The Los Angeles Board of Harbor Commissioners will reconsider a coastal development permit it approved earlier this month for the APM Terminal at Pier 400.
The Los Angeles City Council voted Friday 12-0 to veto a Level One Coastal Development Permit that was granted to APM Terminals (APMT) in January so that it could make infrastructure improvements needed for new equipment at its Pier 400 terminal.
The International Longshore and Warehouse Union (ILWU) opposed the issuance of the permit because it says the equipment is part of a plan by APMT to automate the terminal and eliminate the jobs of longshore workers. But on June 20, the Los Angeles Board of Harbor Commissioners in a 3-2 vote refused an ILWU appeal seeking to reverse the issuance of the permit.
The action by the City Council remands the decision to issue the permit back to the Board of Harbor Commissioners for further discussion. A meeting already has been scheduled for July 11 to discuss the permit.
Port spokesperson Phillip Sanfield said that the agency will continue to work with Mayor Eric Garcetti to facilitate further discussions between the ILWU and APM Terminals and “do everything it can to find common ground and a path forward.”
Hundreds of longshoremen and representatives from communities around the port attended the City Council meeting on Friday and dozens spoke against granting the permit. Some were longshoremen or had dockworkers as relatives and friends, and others were local business owners concerned that a loss of jobs would hurt the surrounding community. In addition to those in the City Council chamber, others gathered outside City Hall.
Gary Herrera, vice president of ILWU Local 13, said unlimited automation at the port would destroy jobs and hurt the surrounding community. He and others are asking for an expansive reading of the California Environmental Quality Act, saying that the economic impact of job losses at the facility on the surrounding community should be taken into account as part of the “environmental impact” of the changes APMT wants to make at Pier 400.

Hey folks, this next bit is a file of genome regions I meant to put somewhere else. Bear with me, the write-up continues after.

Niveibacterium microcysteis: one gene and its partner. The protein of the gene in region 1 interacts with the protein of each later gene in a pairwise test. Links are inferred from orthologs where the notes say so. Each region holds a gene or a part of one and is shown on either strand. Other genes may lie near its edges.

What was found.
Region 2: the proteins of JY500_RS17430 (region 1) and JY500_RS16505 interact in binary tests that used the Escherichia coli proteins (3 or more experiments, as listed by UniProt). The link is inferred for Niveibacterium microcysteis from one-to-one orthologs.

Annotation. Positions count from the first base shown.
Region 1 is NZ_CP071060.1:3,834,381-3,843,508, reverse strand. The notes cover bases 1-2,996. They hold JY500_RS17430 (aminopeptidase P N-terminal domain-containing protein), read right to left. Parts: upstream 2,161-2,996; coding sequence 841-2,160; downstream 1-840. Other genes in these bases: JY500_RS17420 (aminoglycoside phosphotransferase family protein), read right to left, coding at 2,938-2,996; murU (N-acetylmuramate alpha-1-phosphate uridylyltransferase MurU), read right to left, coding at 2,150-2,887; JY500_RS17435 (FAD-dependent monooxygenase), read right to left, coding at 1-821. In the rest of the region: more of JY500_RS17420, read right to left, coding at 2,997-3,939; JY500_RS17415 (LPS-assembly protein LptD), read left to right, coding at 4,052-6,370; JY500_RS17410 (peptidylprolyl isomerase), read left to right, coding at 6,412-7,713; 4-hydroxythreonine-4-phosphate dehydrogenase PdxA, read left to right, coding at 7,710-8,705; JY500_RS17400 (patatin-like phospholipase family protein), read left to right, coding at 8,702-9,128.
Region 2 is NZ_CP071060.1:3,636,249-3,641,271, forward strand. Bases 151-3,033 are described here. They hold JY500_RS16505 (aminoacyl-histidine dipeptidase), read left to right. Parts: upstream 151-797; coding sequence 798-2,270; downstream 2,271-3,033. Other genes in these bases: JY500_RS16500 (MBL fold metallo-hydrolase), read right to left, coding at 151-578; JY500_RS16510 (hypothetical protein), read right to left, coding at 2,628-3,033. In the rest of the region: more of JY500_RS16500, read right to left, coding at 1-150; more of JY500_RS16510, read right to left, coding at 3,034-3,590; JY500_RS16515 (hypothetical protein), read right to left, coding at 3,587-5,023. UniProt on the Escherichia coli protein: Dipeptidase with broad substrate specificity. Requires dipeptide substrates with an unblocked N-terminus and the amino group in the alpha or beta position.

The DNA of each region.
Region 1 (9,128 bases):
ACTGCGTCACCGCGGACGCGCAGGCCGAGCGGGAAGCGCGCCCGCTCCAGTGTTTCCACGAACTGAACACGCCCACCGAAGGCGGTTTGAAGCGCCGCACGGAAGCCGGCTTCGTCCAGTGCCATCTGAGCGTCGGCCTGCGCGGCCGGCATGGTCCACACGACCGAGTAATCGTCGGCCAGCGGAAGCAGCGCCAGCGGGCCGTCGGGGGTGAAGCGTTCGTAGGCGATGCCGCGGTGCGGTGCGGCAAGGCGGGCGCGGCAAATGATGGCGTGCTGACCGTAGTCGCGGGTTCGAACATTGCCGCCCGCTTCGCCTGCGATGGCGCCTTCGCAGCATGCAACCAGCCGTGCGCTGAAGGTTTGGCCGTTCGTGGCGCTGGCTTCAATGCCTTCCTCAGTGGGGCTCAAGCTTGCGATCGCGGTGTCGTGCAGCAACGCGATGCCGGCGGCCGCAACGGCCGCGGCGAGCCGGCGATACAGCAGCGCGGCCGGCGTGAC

Taking note of the crowd, Herb J. Wesson Jr., the president of the City Council, said that he respected the work of the harbor commission, which is made up of volunteers appointed by the mayor and confirmed by the City Council. But, he added, “sometimes we have to let people know that we are elected and they are selected and it is important that we do the job the people hired us to do.”
Councilman Joe Buscaino, who brought the motion to veto the permit before the City Council, said the Board of Harbor Commissioners did not have all the evidence they needed to properly decide whether to grant the permit.
Tom Boyd, a spokesman for APM Terminals, said the company was disappointed by the move by the LA City Council, saying it “disregarded the actions of the Port of Los Angeles Board of Harbor Commissioners vote — and like Councilman Buscaino mentioned, we hope the situation will be resolved in the near future.”
Buscaino said an amending motion calls for a blue ribbon commission made up of port, labor and business leaders to address automation and how it will impact the local, regional and national economies.